For a senior with dementia, a depression diagnosis does not have to be devastating. The overlapping of symptoms can actually make treatment easier! Therapy methods that are successful for patients with dementia can also be beneficial to those with depression. Both conditions can potentially be managed through the same medications, activities, and therapy techniques.

Where can I find help?

Dementia is a degenerative disease that unfortunately does not have a cure. This means that your senior mom or dad’s condition will continue to get worse as time goes on. However, they should not have to sacrifice their comfort and well-being as a result. There are memory-specific facilities and assisted living Wichita KS that are wonderful options for senior care. Many assisted living facilities offer varying levels of care, such as part-time adult day care, that can ease seniors with dementia into their new surroundings.

If you are providing senior care for a loved one with dementia, know that you are not alone. Utilize local resources and expert assistance from assisted living Wichita KS.

To learn more about dementia and depression and how assisted living can help, please call ComfortCare Home of Wichita at (316) 444-0532 or visit our website by clicking here.

Do You Know the Benefits of Assisted Living?

Thursday, June 29th, 2017 1:59:33 PM
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Seniors with memory care needs can thrive with assisted living

The prospect of placing your parent in an assisted living facility or bringing home care help into their home can be intimidating. You want them to be comfortable and receiving the best care possible. Especially if your loved one has a memory illness, remaining in familiar surroundings can be beneficial for their well-being.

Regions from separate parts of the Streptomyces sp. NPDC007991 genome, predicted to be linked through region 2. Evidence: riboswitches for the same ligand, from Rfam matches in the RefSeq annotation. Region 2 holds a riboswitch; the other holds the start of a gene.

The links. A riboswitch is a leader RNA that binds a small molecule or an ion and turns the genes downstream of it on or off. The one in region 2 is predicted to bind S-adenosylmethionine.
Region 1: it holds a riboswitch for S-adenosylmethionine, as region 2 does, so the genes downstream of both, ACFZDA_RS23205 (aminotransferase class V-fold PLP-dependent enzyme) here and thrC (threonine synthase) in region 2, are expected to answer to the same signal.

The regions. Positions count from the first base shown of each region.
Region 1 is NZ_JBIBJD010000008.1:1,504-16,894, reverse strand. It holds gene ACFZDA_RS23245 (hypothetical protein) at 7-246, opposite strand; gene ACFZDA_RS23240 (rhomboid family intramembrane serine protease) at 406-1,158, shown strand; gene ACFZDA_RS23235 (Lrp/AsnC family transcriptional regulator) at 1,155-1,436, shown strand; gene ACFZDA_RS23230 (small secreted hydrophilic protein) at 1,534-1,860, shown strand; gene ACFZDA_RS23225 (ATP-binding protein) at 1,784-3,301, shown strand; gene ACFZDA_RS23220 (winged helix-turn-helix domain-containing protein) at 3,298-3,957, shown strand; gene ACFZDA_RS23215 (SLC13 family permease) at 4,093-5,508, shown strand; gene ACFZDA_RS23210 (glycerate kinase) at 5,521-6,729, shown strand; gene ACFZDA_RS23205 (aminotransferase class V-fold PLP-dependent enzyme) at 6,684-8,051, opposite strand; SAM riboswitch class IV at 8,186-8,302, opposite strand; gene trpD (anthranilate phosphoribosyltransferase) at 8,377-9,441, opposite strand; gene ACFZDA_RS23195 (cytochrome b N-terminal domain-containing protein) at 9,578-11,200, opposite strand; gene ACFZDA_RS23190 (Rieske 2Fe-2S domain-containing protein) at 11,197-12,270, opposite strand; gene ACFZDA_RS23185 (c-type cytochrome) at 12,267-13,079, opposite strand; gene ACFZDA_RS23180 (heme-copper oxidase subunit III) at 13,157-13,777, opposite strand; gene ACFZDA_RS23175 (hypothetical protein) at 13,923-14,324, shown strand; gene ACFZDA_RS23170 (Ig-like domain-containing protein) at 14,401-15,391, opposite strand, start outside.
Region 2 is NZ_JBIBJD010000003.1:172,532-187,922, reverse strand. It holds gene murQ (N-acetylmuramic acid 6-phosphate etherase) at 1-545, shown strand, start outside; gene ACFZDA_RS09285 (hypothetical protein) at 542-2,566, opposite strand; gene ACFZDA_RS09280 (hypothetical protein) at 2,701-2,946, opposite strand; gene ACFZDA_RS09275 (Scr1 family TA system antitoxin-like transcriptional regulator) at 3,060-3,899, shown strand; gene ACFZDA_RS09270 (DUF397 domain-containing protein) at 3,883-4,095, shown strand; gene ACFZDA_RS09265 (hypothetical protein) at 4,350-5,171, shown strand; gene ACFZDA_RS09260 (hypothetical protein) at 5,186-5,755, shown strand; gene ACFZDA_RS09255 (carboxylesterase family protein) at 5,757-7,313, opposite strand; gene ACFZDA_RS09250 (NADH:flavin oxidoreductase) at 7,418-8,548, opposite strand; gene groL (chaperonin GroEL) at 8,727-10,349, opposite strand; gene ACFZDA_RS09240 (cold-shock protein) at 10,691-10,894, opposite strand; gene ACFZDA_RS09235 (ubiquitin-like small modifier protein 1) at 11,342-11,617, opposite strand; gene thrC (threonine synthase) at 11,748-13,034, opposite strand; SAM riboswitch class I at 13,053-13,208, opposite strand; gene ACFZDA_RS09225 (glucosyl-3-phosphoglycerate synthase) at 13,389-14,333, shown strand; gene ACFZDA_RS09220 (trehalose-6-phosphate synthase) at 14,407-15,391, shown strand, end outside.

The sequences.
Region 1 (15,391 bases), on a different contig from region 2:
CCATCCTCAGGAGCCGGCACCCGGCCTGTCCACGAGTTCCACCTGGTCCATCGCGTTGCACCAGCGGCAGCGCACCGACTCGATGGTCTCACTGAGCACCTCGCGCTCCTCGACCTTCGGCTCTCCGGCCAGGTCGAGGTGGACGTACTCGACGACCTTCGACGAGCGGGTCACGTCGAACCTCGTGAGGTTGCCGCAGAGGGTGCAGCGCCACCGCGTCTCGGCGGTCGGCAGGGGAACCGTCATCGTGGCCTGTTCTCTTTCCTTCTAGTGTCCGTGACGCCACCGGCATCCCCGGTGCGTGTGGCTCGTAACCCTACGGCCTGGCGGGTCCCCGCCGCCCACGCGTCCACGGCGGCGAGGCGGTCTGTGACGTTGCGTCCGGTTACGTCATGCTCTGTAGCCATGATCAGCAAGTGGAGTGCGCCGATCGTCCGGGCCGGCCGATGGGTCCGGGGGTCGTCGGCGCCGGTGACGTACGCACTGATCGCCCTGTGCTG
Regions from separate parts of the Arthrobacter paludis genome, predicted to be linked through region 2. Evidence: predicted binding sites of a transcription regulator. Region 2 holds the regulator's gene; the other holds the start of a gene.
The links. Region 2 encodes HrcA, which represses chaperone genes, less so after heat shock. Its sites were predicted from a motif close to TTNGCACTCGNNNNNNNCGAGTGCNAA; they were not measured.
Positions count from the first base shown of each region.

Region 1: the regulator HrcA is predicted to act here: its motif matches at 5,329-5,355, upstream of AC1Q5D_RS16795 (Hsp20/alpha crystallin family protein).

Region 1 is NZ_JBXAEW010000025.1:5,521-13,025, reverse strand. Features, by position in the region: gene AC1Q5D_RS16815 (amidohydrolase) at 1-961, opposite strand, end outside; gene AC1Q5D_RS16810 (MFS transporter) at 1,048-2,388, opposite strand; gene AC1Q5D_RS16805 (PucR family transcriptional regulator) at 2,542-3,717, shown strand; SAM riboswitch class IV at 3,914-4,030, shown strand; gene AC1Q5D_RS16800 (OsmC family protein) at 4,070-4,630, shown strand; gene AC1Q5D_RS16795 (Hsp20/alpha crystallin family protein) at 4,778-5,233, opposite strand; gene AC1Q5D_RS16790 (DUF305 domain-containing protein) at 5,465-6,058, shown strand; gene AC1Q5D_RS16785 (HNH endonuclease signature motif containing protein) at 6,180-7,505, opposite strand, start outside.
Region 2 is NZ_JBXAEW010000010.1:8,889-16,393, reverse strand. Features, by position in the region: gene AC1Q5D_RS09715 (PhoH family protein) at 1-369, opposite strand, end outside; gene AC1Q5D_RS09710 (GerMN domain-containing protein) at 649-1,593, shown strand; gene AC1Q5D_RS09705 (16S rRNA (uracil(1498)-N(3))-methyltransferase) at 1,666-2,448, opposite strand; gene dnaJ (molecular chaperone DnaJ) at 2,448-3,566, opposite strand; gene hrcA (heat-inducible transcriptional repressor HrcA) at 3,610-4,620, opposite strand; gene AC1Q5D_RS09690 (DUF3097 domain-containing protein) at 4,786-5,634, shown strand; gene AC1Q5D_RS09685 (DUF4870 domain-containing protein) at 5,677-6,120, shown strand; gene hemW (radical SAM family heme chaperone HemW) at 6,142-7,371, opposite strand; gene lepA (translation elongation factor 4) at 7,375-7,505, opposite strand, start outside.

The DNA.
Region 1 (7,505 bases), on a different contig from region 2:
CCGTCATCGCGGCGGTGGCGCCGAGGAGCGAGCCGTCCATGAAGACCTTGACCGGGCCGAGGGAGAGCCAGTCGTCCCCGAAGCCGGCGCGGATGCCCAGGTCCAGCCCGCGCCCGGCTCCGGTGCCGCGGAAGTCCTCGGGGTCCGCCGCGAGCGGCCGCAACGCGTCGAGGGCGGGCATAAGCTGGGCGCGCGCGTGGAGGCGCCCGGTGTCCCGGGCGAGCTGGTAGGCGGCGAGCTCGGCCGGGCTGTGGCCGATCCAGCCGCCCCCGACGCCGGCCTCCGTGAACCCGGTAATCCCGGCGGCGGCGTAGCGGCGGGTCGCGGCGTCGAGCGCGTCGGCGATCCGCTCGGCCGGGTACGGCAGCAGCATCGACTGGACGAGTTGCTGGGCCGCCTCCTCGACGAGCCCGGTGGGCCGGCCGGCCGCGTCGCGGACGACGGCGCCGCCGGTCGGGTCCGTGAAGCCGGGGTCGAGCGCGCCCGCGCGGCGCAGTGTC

Whether your loved one needs around the clock care or just occasional assistance and social interaction, there are many benefits to assisted living. Consider this when researching memory care options in Wichita, KS:

  1. Memory care professionals know how to care for Alzheimer’s and dementia patients

While family caregivers often want to care for senior loved ones with memory illnesses, as their disease progresses it becomes necessary to enlist professional care. Assisted living professionals can engage and care for seniors with dementia in ways that keep them calm, happy, and comfortable.

  1. Consistency is key

For many seniors with dementia or Alzheimer’s, sticking to a routine schedule is beneficial. New surroundings and people can cause confusion and frustration. If your loved one is seeing familiar faces and participating in routine activities as part of an assisted living care plan, they may feel more secure.

  1. Assistance offers relief for family caregivers

If you often feel overwhelmed caring for a parent or senior loved one with dementia or Alzheimer’s, you are not alone. Part-time care in the form of adult day care can offer relief for family caregivers. You can take the time to rest, schedule appointments, run errands, or attend to other obligations. You are able to care for your loved one best after you care for yourself.

The benefits of assisted living are more numerous than those listed here. The amount of care required and for what amount of time can be customized based on your loved one’s needs.

Consider the benefits of memory care assistance and the real benefits of assisted living in Wichita, KS. You may find that seeking help is the best choice for you and your loved one.

 

ComfortCare Homes of Wichita, KS provides memory care services to the following cities and neighborhoods:

Wichita, Derby, Augusta, El Dorado, Newton, Hutchinson, Pretty Prairie, Kingman, Norwich, Conway Springs, Belle Plaine, and the surrounding areas of Kansas.

Testimonials

“This is the best place for people with memory problems that are advanced.  I am very comfortable leaving my mom in your care.  I don’t know how we could have made it through till now without you.  Now that my mom is at Founders Crest (ComfortCare’s newest Home), I believe there is no other place she could be more well taken care of.  Mama is treated as an inidvidual and not just any old lady.  Thankful!”

- Lisa Boorigie